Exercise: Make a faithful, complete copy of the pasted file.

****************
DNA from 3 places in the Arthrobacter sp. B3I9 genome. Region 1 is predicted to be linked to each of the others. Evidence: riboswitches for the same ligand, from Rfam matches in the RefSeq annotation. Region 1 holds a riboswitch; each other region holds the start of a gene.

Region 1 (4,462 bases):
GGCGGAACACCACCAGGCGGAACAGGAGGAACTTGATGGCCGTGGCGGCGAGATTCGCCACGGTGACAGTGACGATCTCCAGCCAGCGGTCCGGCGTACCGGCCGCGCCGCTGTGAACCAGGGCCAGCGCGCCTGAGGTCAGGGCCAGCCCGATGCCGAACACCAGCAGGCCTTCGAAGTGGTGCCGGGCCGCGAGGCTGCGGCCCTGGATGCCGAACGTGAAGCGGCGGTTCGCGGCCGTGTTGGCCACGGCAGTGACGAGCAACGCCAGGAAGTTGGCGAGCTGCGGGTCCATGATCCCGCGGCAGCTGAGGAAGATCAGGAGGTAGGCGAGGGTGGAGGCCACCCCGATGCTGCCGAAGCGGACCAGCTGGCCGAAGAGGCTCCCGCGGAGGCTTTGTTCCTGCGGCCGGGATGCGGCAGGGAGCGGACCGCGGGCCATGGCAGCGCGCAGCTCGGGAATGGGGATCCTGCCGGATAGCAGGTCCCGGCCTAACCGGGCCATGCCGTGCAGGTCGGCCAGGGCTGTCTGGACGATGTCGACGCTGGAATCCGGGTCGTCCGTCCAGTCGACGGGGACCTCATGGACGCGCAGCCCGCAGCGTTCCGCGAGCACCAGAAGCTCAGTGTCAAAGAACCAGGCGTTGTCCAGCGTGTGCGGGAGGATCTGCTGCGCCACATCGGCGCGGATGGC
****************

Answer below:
DNA from 3 places in the Arthrobacter sp. B3I9 genome. Region 1 is predicted to be linked to each of the others. Evidence: riboswitches for the same ligand, from Rfam matches in the RefSeq annotation. Region 1 holds a riboswitch; each other region holds the start of a gene.

Region 1 (4,462 bases):
GGCGGAACACCACCAGGCGGAACAGGAGGAACTTGATGGCCGTGGCGGCGAGATTCGCCACGGTGACAGTGACGATCTCCAGCCAGCGGTCCGGCGTACCGGCCGCGCCGCTGTGAACCAGGGCCAGCGCGCCTGAGGTCAGGGCCAGCCCGATGCCGAACACCAGCAGGCCTTCGAAGTGGTGCCGGGCCGCGAGGCTGCGGCCCTGGATGCCGAACGTGAAGCGGCGGTTCGCGGCCGTGTTGGCCACGGCAGTGACGAGCAACGCCAGGAAGTTGGCGAGCTGCGGGTCCATGATCCCGCGGCAGCTGAGGAAGATCAGGAGGTAGGCGAGGGTGGAGGCCACCCCGATGCTGCCGAAGCGGACCAGCTGGCCGAAGAGGCTCCCGCGGAGGCTTTGTTCCTGCGGCCGGGATGCGGCAGGGAGCGGACCGCGGGCCATGGCAGCGCGCAGCTCGGGAATGGGGATCCTGCCGGATAGCAGGTCCCGGCCTAACCGGGCCATGCCGTGCAGGTCGGCCAGGGCTGTCTGGACGATGTCGACGCTGGAATCCGGGTCGTCCGTCCAGTCGACGGGGACCTCATGGACGCGCAGCCCGCAGCGTTCCGCGAGCACCAGAAGCTCAGTGTCAAAGAACCAGGCGTTGTCCAGCGTGTGCGGGAGGATCTGCTGCGCCACATCGGCGCGGATGGC